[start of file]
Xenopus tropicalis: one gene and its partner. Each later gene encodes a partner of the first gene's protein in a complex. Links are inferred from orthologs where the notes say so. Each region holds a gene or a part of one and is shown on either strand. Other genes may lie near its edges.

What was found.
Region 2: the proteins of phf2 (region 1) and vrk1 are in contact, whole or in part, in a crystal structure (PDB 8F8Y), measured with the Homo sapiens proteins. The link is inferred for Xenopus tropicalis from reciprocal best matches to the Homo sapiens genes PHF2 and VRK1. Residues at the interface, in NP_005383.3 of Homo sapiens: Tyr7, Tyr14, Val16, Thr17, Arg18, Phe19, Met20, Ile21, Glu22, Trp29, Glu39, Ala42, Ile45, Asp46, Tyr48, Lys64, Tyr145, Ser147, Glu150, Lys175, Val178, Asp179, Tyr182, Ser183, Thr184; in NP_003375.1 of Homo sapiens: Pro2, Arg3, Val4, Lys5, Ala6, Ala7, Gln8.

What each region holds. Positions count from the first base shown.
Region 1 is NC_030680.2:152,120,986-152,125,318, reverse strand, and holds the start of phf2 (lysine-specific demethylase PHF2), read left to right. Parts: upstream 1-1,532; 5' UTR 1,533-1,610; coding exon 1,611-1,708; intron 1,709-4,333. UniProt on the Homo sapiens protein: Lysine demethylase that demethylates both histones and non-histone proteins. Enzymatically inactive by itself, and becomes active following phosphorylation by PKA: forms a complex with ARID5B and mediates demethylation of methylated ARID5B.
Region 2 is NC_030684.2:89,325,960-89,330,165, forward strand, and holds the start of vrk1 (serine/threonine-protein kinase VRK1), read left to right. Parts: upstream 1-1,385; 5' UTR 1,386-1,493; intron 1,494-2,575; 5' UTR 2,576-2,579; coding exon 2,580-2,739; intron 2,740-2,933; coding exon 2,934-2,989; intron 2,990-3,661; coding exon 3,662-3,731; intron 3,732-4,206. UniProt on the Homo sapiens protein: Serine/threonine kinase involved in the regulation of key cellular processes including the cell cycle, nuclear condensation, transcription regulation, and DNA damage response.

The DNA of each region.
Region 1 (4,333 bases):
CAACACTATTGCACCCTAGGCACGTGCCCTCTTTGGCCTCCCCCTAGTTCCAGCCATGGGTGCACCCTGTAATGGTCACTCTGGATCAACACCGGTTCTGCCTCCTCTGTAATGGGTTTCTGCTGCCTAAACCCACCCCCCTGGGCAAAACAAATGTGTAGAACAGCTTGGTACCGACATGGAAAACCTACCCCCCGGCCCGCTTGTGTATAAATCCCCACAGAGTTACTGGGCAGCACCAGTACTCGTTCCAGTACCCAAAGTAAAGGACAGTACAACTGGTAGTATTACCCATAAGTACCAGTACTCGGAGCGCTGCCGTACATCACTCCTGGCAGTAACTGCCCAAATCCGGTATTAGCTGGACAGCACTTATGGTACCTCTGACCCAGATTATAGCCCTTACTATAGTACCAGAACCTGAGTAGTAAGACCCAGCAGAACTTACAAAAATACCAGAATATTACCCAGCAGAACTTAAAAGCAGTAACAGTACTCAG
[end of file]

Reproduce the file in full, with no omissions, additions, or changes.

Xenopus tropicalis: one gene and its partner. Each later gene encodes a partner of the first gene's protein in a complex. Links are inferred from orthologs where the notes say so. Each region holds a gene or a part of one and is shown on either strand. Other genes may lie near its edges.

What was found.
Region 2: the proteins of phf2 (region 1) and vrk1 are in contact, whole or in part, in a crystal structure (PDB 8F8Y), measured with the Homo sapiens proteins. The link is inferred for Xenopus tropicalis from reciprocal best matches to the Homo sapiens genes PHF2 and VRK1. Residues at the interface, in NP_005383.3 of Homo sapiens: Tyr7, Tyr14, Val16, Thr17, Arg18, Phe19, Met20, Ile21, Glu22, Trp29, Glu39, Ala42, Ile45, Asp46, Tyr48, Lys64, Tyr145, Ser147, Glu150, Lys175, Val178, Asp179, Tyr182, Ser183, Thr184; in NP_003375.1 of Homo sapiens: Pro2, Arg3, Val4, Lys5, Ala6, Ala7, Gln8.

What each region holds. Positions count from the first base shown.
Region 1 is NC_030680.2:152,120,986-152,125,318, reverse strand, and holds the start of phf2 (lysine-specific demethylase PHF2), read left to right. Parts: upstream 1-1,532; 5' UTR 1,533-1,610; coding exon 1,611-1,708; intron 1,709-4,333. UniProt on the Homo sapiens protein: Lysine demethylase that demethylates both histones and non-histone proteins. Enzymatically inactive by itself, and becomes active following phosphorylation by PKA: forms a complex with ARID5B and mediates demethylation of methylated ARID5B.
Region 2 is NC_030684.2:89,325,960-89,330,165, forward strand, and holds the start of vrk1 (serine/threonine-protein kinase VRK1), read left to right. Parts: upstream 1-1,385; 5' UTR 1,386-1,493; intron 1,494-2,575; 5' UTR 2,576-2,579; coding exon 2,580-2,739; intron 2,740-2,933; coding exon 2,934-2,989; intron 2,990-3,661; coding exon 3,662-3,731; intron 3,732-4,206. UniProt on the Homo sapiens protein: Serine/threonine kinase involved in the regulation of key cellular processes including the cell cycle, nuclear condensation, transcription regulation, and DNA damage response.

The DNA of each region.
Region 1 (4,333 bases):
CAACACTATTGCACCCTAGGCACGTGCCCTCTTTGGCCTCCCCCTAGTTCCAGCCATGGGTGCACCCTGTAATGGTCACTCTGGATCAACACCGGTTCTGCCTCCTCTGTAATGGGTTTCTGCTGCCTAAACCCACCCCCCTGGGCAAAACAAATGTGTAGAACAGCTTGGTACCGACATGGAAAACCTACCCCCCGGCCCGCTTGTGTATAAATCCCCACAGAGTTACTGGGCAGCACCAGTACTCGTTCCAGTACCCAAAGTAAAGGACAGTACAACTGGTAGTATTACCCATAAGTACCAGTACTCGGAGCGCTGCCGTACATCACTCCTGGCAGTAACTGCCCAAATCCGGTATTAGCTGGACAGCACTTATGGTACCTCTGACCCAGATTATAGCCCTTACTATAGTACCAGAACCTGAGTAGTAAGACCCAGCAGAACTTACAAAAATACCAGAATATTACCCAGCAGAACTTAAAAGCAGTAACAGTACTCAG